Veganism: It’s not about us, it’s about other animals

Please try not to miss an opportunity to talk about veganism today. Don’t be drawn into debates about religion, plant sentience, health, environment, and human-centric issues. Let’s do our best to bring the issue back to the moral position instead of allowing others to distract us from their own non-veganism.

Veganism is not about us, it’s about other animals. When we focus on the human-centric benefits of being vegan (there are many), what we do is make veganism ALL about us. The problem is we have a speciesist view of the world. We generally believe that the planet is ours to exploit and use up. Our speciesist indoctrination from birth leads us to believe that we are the “crown of creation”. We now firmly and mistakenly believe that other animals are here for our use, that they are resources, “things” and property.
Nonhuman animals are none of these things.

Nonhuman animals experience, they love; they remember; they form relationships; feel pain; and they deserve at least one right — the right not to be used as property.

Let us not do them a great disservice by focusing on the ancillary benefits of being vegan when we talk to non-vegans. Remember that veganism is about nonviolence and justice.

If we are focusing on human-centric benefits (health and environment), as I mentioned before, we are leading people down a speciesist path. If we were talking about domestic violence, would we focus on how much money the government would save by educating the public about domestic violence? It’s besides the point that governments would save billions of dollars. If we were talking about rape, hopefully we would not say that because rape is everywhere, therefore we should talk about how we can make rape more “humane”.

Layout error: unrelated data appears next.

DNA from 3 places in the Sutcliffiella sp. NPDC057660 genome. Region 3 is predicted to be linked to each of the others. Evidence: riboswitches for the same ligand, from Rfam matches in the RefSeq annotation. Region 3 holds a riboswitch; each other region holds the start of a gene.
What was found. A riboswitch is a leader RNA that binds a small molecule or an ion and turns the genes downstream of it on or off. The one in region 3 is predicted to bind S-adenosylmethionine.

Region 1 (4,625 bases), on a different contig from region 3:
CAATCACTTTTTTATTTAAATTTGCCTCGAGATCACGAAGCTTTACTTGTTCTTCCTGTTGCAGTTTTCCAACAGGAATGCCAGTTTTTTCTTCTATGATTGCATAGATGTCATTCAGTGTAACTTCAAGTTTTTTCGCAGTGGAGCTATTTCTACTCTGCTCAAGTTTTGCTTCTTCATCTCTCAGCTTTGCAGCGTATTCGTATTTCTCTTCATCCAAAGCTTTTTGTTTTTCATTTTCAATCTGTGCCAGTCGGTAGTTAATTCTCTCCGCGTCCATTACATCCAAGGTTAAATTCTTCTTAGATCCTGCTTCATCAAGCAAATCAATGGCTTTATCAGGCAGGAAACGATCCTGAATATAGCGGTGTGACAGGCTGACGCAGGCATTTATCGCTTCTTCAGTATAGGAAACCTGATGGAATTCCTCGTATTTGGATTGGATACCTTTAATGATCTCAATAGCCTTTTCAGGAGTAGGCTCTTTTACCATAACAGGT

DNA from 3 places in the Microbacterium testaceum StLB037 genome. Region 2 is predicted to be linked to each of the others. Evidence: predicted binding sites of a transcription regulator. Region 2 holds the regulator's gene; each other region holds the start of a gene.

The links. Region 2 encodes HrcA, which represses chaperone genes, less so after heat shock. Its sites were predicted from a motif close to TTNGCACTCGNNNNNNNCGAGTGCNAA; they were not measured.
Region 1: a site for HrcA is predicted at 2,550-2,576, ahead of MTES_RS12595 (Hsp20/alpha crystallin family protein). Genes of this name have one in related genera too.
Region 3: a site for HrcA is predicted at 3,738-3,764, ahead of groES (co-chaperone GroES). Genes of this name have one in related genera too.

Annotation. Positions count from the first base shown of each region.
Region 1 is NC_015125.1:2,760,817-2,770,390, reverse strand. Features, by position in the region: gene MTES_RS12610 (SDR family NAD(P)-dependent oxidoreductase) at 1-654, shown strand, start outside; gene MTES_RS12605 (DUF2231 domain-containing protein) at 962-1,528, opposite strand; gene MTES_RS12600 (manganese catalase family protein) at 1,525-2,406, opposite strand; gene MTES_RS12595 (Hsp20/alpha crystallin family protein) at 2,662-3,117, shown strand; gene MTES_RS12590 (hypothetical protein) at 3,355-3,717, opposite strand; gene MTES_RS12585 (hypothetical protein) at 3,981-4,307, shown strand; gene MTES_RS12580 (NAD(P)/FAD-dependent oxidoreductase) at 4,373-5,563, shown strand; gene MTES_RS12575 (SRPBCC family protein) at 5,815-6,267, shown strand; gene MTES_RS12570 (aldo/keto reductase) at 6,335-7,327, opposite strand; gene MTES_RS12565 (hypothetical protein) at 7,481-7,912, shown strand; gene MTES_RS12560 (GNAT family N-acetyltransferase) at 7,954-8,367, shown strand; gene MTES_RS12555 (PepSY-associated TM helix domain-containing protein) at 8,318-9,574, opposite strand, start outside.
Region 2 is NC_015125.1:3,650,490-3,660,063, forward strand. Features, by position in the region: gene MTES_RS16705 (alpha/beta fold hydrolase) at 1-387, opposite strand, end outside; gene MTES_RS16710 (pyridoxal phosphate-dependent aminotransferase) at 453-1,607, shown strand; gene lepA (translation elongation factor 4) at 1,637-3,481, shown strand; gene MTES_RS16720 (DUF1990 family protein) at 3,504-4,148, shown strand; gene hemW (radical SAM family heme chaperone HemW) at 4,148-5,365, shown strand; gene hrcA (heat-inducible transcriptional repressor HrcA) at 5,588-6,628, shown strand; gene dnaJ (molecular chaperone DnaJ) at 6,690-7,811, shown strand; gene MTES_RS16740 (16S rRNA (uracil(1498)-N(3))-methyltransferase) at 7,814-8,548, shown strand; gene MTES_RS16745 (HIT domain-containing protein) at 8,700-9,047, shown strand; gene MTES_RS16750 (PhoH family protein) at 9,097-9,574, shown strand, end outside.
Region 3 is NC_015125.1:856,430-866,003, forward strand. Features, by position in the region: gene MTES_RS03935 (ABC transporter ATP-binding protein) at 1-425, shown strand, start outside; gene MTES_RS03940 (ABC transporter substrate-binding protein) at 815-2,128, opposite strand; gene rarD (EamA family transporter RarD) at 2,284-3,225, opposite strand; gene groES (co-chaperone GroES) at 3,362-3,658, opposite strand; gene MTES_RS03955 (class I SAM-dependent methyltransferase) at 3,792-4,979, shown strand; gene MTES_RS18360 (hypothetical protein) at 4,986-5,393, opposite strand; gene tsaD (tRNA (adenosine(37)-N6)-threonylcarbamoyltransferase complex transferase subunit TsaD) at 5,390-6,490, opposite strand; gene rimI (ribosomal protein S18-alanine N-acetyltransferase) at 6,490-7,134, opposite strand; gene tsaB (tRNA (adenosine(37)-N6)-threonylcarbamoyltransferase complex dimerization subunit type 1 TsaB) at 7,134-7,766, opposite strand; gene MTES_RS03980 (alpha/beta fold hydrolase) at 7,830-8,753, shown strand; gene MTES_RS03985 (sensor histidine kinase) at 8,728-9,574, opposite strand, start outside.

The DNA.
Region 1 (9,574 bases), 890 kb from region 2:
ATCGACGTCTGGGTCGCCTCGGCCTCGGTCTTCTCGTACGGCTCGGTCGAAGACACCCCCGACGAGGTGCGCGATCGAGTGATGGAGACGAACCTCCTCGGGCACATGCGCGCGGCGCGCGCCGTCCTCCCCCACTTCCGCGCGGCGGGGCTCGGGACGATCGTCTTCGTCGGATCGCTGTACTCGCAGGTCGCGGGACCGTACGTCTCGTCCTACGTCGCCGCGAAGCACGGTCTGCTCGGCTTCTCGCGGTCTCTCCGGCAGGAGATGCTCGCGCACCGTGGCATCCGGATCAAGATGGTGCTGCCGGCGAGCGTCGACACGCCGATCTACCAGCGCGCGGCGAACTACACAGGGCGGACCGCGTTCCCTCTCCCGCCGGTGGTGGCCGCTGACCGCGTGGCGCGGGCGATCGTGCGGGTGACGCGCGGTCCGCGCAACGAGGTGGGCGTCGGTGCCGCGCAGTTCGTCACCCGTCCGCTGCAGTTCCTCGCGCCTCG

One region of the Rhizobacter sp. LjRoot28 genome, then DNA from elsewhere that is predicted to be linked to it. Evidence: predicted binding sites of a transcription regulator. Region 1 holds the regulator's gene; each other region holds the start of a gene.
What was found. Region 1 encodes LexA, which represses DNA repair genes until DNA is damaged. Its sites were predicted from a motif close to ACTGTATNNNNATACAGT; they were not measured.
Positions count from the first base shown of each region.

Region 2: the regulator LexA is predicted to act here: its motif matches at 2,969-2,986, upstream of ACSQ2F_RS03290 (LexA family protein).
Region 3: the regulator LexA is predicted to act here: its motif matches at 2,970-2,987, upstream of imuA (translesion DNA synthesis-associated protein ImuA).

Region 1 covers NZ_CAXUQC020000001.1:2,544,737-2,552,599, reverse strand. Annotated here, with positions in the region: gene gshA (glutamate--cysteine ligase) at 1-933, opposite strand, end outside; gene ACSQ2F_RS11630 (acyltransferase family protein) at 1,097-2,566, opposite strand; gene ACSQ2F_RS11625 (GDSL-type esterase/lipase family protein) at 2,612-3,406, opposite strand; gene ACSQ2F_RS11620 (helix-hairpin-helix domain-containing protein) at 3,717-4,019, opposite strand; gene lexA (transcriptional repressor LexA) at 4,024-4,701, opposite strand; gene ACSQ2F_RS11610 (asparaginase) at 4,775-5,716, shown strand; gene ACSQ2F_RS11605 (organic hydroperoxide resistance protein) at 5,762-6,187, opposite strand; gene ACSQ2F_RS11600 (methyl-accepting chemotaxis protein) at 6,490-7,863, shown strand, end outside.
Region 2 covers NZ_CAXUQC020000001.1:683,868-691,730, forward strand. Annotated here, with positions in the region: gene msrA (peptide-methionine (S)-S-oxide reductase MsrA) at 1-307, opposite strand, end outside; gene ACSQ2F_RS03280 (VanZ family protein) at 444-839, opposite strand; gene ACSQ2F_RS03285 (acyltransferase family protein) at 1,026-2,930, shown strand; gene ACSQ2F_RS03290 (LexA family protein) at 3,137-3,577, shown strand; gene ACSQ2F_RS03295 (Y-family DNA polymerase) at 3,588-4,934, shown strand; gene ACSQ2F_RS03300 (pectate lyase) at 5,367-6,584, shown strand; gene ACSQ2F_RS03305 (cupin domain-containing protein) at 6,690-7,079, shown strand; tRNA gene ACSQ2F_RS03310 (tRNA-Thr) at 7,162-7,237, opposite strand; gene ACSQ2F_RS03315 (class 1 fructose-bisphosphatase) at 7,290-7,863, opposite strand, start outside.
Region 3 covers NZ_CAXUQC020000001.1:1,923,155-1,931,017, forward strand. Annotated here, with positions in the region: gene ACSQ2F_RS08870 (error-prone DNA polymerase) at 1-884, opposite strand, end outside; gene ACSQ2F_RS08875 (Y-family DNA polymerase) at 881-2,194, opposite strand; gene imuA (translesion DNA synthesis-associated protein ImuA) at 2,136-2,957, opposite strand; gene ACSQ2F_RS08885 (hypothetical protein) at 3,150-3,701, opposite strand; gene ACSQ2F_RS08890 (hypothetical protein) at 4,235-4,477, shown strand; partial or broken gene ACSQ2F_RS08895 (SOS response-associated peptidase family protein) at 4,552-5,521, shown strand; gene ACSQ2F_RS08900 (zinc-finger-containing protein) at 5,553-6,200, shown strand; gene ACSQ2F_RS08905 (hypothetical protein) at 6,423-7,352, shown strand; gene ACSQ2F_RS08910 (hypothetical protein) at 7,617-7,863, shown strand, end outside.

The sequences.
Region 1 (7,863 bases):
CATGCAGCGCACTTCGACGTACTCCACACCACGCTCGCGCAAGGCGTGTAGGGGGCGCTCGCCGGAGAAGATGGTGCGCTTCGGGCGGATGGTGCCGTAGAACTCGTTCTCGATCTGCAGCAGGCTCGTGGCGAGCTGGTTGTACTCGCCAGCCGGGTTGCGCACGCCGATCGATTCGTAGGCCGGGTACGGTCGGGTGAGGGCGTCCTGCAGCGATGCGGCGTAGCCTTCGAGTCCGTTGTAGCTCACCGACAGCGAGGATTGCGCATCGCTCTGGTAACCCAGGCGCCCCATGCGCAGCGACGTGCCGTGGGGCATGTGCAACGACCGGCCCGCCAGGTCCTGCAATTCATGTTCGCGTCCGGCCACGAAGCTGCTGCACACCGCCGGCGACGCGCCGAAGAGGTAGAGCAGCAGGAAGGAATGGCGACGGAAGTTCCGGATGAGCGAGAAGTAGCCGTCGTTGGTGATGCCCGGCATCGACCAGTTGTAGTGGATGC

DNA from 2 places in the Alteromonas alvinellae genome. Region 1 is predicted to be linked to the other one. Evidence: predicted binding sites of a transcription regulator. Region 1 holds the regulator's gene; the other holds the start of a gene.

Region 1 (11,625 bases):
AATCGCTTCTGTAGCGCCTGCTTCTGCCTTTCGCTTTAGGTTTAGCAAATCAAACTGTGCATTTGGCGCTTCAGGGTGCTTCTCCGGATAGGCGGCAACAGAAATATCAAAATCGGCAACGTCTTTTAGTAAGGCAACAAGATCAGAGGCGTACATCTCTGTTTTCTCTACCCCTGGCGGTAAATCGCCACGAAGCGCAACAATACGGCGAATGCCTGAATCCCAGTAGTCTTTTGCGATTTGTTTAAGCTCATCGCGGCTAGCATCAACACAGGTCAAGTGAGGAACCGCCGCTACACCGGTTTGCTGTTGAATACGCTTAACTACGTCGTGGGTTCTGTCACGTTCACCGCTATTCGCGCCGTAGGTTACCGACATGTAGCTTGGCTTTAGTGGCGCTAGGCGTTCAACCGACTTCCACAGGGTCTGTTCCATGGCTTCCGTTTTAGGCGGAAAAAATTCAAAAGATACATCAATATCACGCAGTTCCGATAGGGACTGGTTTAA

Let’s ask ourselves would we talk about human rights issues, the same way we talk about nonhuman rights issues? If the answer is no, then we need to address our own speciesism. If we present a speciesist position to the interlocutor, this just reinforces their own speciesism and if by accident they become vegan, it will be for all the wrong reasons. If they become vegan for health reasons or environmental reasons, it will not hold the minute it becomes inconvenient. This is demonstrated time and time again. And if they do not become vegan right away, this is THEIR decision. It does not mean therefore that we should present anything less than veganism. We should not water down the message. And we should never present being vegan as a diet only or say that it is “hard” or “extreme”. It’s neither. Being vegan is easy.

Let’s us educate ourselves on how to present a non-speciesist clear, moral position about veganism.

Please view some essays on this site
and please read some essays on LiveVegan and view these resource pamphlets

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